TheSwamp

CAD Forums => CAD General => Revit => Topic started by: hudster on October 03, 2017, 04:29:51 am

Title: BIM Better or worse
Post by: hudster on October 03, 2017, 04:29:51 am
After using BIM for the last 4 years on a wide variety of projects, all I'm seeing is more work, taking a lot longer and with more responsibility.
I'm not sure it is valuable to my company ife.

How about yours?
Title: Re: BIM Better or worse
Post by: alterego on October 03, 2017, 04:40:57 am
We are in the first full year of BIM here... and there still seems to be a lot of confusion as to what people want and to what level. 
Title: Re: BIM Better or worse
Post by: rvhwlc on October 12, 2017, 07:40:31 am
better for us.. more work.. less phone call says " hey this does not fit.." in auto cad 2d i am scared when i send plans out.. but yes more work but not a bad thing..
Title: Re: BIM Better or worse
Post by: Master_Shake on October 12, 2017, 08:00:08 am
There is a reason it was the buzzword a few years ago. I think the concept and overall intent of BIM is good but on normal, run of the mill projects the time investment just does not seem worth it. Also it creates coordination headaches for smaller firms.

I'm curious how many building owners actually use the finished BIM package during their maintenance and repairs?
Title: Re: BIM Better or worse
Post by: MSTG007 on October 12, 2017, 08:22:34 am
How often do you guys coordinate with Civil Site guys? What do they usually deliver to you guys?

We are not really using BIM here yet.
Title: Re: BIM Better or worse
Post by: dgorsman on October 12, 2017, 10:20:27 am
If we extend the idea of BIM a bit (i.e. not limited to just buildings or Revit) and consider that it's a process rather than a program or file format, then we've been doing it for some time.  Working with data-rich models has solved a lot of traditional problems of coordination, accuracy, and checking.  It does involve a little more responsibility up-front and restricts the designers a bit (they have to do things correctly, not how they feel like it should be done), but overall it's been a benefit to us and our clients.
Title: Re: BIM Better or worse
Post by: lamarn on October 13, 2017, 07:16:40 am
How often do you guys coordinate with Civil Site guys? What do they usually deliver to you guys?

We are not really using BIM here yet.

BIM (or whatever you mean with it) did not make anything more simple for civil/infra. In contrary, it introduced a whole bunch of conversions. When I comes to 'using more 3d' equals 'BIM' I will say i'm glad people want it and happy providing views/visuals/insights with whatever I need. But stop asking to put it in ONE file, IFC, mandates, protocols, etc.. Managerstalk like there is a thing like 'a single source of truth' really pisses me off! With 'this thing called BIM' it even matters more who are the pilots flying 2d/3d/ other resources. The plane ✈ can crash a lot more easy than staying on flat ground...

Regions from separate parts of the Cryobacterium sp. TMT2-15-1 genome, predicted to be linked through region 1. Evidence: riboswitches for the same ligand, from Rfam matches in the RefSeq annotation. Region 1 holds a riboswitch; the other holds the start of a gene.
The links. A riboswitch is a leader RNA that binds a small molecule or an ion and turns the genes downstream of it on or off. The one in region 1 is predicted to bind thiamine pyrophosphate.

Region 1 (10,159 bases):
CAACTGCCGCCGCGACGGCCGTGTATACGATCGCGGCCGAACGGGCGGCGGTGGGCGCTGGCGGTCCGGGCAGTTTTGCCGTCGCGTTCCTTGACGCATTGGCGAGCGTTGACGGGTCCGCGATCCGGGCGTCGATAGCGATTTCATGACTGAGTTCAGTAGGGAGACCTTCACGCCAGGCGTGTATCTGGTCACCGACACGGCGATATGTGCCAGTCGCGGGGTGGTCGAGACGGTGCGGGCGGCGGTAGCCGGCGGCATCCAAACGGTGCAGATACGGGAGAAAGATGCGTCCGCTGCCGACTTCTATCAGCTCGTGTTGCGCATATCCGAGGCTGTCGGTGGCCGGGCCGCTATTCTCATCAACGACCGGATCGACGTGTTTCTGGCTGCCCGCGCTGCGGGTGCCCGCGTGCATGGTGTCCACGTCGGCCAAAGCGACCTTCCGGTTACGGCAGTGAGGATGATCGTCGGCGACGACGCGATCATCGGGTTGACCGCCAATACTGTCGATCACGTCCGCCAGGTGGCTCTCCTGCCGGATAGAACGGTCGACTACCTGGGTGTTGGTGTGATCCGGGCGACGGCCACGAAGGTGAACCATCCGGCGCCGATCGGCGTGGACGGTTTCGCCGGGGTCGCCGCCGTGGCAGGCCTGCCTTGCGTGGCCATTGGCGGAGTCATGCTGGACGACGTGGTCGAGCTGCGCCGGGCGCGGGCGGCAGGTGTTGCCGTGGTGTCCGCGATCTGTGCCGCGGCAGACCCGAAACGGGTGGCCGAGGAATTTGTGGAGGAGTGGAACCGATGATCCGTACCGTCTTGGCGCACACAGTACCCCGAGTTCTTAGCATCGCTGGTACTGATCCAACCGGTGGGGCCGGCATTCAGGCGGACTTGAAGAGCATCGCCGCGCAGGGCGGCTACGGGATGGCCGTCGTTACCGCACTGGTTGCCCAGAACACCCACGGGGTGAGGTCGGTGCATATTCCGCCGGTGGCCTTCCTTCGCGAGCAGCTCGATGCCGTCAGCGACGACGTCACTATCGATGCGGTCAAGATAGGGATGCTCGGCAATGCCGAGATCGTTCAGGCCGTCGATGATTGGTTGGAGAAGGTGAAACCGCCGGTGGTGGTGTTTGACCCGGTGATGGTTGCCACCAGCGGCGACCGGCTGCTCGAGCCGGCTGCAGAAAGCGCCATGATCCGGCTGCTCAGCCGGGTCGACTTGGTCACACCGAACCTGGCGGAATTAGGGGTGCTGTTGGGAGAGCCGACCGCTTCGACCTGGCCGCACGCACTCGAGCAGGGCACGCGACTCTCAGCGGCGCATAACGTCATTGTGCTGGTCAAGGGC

O.. And take my advice, Revit was not meant to do civil (coordination)..
Title: Re: BIM Better or worse
Post by: MSTG007 on October 13, 2017, 07:24:33 am
Interesting... Thanks for the thought...
Title: Re: BIM Better or worse
Post by: lamarn on October 13, 2017, 08:25:42 am
 
 "..  In 2017 you might think that being able to import and export files correctly shouldn’t be a hassle, but it came in as the second most common complaint among CAD users. Rasmussen explained that when CAD users are importing and exporting files, the primary problem is that the 3D object loses features—it has no parameters, no intelligence—and is no longer parametric. Sometimes the object is incomplete or just a partial translation, meaning that surfaces are missing. .."


This is more than one persons reality in 'BIM'.
Was reading it today at Engineering.com
Like to read other opinions as well.
Title: Re: BIM Better or worse
Post by: dgorsman on October 13, 2017, 10:22:26 am
From a design perspective, yeah - trying to everything in one package, in one file format, isn't going to work.  Piping design software isn't going to do structural design well; mechanical design software isn't going to do architectural software well; architectural software has zero need for spec-driven piping design.  Most of them have little reason to do 2D schematics.

"Single source of truth" is not about everything in one application/one format though.  That's where review and collaboration software comes in, bringing in objects from the many different sources along with the intelligence.  From there data from the many different sources can be reviewed in context.
Title: Re: BIM Better or worse
Post by: Matt__W on October 13, 2017, 12:43:13 pm
Two words.... "Project Quantum"

But in the meantime... The AEC Collection makes it so much easier to transfer data back-and-forth between InfraWorks to Civil 3D to Revit back to Civil 3D to Navisworks to Revit to...
Title: Re: BIM Better or worse
Post by: mjfarrell on October 13, 2017, 12:47:12 pm
Two words.... "Project Quantum"

But in the meantime... The AEC Collection makes it so much easier to transfer data back-and-forth between InfraWorks to Civil 3D to Revit back to Civil 3D to Navisworks to Revit to...

yeah, in reality that transfer of data 'should' never have been a problem/challenge in the first place, i.e. without any need for Infraworks at all
mostly a solution looking for a problem, that autodesk created all by themselves
Title: Re: BIM Better or worse
Post by: lamarn on October 13, 2017, 02:15:27 pm
Two words.... "Project Quantum"...
One word :Marketing
.. Or two.. : Promiseware

The AEC Collection makes it so much easier to transfer data back-and-forth between InfraWorks to Civil 3D to Revit back to Civil 3D to Navisworks to Revit to...


Easier than.. what?
What wonderfileformat to use here?

(at the end ALL leads to DWG delivery, at least here at my end)
Title: Re: BIM Better or worse
Post by: Krushert on October 13, 2017, 02:31:43 pm
Two words.... "Project Quantum"

But in the meantime... The AEC Collection makes it so much easier to transfer data back-and-forth between InfraWorks to Civil 3D to Revit back to Civil 3D to Navisworks to Revit to...